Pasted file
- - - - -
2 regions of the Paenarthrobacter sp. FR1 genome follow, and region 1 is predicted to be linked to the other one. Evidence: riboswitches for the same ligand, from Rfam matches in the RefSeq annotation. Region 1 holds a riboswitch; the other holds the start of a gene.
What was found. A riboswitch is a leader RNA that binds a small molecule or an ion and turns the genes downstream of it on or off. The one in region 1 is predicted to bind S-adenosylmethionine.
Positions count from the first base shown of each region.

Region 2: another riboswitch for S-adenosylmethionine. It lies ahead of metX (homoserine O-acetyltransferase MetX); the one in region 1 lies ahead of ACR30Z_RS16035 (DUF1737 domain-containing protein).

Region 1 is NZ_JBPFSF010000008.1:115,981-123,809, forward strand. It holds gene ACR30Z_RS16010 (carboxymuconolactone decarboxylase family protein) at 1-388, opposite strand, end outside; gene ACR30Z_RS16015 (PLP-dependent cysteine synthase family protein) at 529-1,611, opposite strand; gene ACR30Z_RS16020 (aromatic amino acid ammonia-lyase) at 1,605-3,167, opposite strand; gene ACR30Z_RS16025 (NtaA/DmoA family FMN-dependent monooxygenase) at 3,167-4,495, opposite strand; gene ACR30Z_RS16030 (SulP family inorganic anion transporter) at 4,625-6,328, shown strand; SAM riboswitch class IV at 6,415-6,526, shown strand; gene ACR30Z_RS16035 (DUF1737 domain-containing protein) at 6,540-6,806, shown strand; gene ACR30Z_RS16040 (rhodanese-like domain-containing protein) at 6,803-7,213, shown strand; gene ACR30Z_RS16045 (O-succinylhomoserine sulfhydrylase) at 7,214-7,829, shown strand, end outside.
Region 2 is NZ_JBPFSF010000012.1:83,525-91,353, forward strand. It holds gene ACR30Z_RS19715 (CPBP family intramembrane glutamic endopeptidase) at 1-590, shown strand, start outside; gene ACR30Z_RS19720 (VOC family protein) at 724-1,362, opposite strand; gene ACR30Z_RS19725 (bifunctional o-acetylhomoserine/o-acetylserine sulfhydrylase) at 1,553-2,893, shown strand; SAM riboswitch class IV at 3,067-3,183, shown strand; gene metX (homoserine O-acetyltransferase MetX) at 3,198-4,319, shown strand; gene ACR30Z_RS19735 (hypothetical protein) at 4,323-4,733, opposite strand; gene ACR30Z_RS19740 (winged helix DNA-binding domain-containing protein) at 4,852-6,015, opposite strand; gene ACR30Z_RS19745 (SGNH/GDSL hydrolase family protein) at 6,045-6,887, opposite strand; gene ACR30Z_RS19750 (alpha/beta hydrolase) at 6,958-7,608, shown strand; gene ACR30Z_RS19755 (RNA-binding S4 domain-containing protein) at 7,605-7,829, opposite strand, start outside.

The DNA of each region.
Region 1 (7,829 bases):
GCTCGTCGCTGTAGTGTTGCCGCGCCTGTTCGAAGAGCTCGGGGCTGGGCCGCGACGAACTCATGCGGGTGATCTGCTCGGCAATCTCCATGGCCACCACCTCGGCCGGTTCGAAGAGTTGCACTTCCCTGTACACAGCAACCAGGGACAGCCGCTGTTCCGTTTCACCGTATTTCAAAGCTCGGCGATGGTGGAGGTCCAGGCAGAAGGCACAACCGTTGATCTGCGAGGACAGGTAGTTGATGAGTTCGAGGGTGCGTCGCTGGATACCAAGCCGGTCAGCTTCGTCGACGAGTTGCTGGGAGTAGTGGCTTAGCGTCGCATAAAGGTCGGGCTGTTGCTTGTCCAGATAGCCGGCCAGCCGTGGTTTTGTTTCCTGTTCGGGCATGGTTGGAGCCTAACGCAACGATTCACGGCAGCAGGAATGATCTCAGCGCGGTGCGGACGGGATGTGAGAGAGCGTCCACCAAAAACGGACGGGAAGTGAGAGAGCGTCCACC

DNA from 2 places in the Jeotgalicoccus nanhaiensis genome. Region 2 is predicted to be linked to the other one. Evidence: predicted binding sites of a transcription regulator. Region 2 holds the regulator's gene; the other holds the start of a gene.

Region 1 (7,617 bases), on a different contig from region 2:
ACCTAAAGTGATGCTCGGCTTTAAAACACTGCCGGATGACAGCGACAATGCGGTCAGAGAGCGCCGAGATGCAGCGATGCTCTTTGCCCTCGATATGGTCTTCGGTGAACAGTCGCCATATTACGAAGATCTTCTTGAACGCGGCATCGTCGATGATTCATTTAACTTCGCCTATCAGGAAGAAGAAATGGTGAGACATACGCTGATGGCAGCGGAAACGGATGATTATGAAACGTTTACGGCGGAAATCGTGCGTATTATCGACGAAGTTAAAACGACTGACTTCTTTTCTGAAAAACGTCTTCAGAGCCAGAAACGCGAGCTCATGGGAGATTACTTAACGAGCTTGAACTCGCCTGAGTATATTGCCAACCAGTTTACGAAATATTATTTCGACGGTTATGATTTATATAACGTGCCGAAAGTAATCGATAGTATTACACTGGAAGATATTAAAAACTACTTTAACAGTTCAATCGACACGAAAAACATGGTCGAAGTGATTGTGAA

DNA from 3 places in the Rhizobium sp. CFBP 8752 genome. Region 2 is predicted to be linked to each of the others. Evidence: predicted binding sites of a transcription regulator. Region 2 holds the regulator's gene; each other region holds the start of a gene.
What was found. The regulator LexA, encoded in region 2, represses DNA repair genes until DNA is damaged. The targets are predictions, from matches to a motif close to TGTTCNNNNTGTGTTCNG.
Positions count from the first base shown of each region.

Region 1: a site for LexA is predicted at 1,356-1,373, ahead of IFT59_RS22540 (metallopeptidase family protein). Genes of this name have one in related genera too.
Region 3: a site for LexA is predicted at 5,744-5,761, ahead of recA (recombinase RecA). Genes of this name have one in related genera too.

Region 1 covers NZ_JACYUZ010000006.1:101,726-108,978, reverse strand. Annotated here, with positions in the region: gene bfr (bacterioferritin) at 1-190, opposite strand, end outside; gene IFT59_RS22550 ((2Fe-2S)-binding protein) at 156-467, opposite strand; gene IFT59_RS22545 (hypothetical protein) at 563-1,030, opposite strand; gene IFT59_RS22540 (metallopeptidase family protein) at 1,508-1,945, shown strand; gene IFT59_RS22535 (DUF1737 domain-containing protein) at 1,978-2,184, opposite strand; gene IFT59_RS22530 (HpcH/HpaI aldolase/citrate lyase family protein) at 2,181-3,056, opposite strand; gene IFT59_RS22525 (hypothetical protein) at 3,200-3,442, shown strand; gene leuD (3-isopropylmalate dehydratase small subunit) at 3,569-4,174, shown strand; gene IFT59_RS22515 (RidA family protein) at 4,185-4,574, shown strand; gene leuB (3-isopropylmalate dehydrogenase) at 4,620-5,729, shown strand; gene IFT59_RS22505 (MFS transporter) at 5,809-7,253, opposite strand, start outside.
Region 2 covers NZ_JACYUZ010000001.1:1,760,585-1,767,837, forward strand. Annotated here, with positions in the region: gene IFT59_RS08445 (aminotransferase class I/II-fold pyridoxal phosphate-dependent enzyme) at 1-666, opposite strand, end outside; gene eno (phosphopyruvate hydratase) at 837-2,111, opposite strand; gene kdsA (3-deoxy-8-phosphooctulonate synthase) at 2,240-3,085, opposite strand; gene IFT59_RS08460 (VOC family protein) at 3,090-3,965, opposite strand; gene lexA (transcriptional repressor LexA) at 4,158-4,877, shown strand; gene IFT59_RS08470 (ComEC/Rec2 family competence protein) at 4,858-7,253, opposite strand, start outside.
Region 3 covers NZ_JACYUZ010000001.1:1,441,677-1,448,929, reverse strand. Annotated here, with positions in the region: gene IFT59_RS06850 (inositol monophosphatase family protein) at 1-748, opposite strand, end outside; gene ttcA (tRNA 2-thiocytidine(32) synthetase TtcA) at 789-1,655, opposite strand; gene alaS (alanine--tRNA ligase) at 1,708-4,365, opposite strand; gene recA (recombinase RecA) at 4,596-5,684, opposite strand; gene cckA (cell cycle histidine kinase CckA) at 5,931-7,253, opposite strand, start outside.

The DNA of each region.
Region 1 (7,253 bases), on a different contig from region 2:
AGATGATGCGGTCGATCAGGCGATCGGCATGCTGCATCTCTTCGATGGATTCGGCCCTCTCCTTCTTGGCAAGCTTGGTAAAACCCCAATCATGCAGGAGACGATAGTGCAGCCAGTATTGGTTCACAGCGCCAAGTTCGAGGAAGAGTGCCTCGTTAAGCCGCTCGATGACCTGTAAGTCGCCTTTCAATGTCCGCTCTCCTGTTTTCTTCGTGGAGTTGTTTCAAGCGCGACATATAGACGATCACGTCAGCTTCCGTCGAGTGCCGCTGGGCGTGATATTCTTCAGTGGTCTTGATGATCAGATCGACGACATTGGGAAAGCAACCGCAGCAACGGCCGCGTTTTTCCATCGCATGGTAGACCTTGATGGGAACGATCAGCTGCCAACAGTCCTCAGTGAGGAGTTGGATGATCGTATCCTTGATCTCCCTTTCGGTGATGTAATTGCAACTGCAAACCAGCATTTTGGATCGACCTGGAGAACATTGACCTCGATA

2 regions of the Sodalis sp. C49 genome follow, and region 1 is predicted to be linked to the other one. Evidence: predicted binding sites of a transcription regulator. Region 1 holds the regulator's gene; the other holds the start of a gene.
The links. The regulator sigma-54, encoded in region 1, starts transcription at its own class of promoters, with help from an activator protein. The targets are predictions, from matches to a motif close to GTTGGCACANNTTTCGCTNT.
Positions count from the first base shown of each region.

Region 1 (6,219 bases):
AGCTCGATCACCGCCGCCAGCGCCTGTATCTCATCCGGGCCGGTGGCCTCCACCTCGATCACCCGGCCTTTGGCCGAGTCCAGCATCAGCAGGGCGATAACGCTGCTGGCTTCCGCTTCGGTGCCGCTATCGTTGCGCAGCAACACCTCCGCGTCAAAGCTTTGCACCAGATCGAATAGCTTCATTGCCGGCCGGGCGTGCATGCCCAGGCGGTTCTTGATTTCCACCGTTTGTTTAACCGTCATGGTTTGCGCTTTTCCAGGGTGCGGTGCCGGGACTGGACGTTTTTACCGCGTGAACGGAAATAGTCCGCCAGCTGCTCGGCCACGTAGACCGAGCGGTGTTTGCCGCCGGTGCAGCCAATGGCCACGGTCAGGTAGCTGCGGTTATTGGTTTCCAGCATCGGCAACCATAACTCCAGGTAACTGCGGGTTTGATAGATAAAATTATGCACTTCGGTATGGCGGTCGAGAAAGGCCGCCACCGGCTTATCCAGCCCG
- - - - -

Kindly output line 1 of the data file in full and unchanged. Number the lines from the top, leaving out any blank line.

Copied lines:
2 regions of the Paenarthrobacter sp. FR1 genome follow, and region 1 is predicted to be linked to the other one. Evidence: riboswitches for the same ligand, from Rfam matches in the RefSeq annotation. Region 1 holds a riboswitch; the other holds the start of a gene.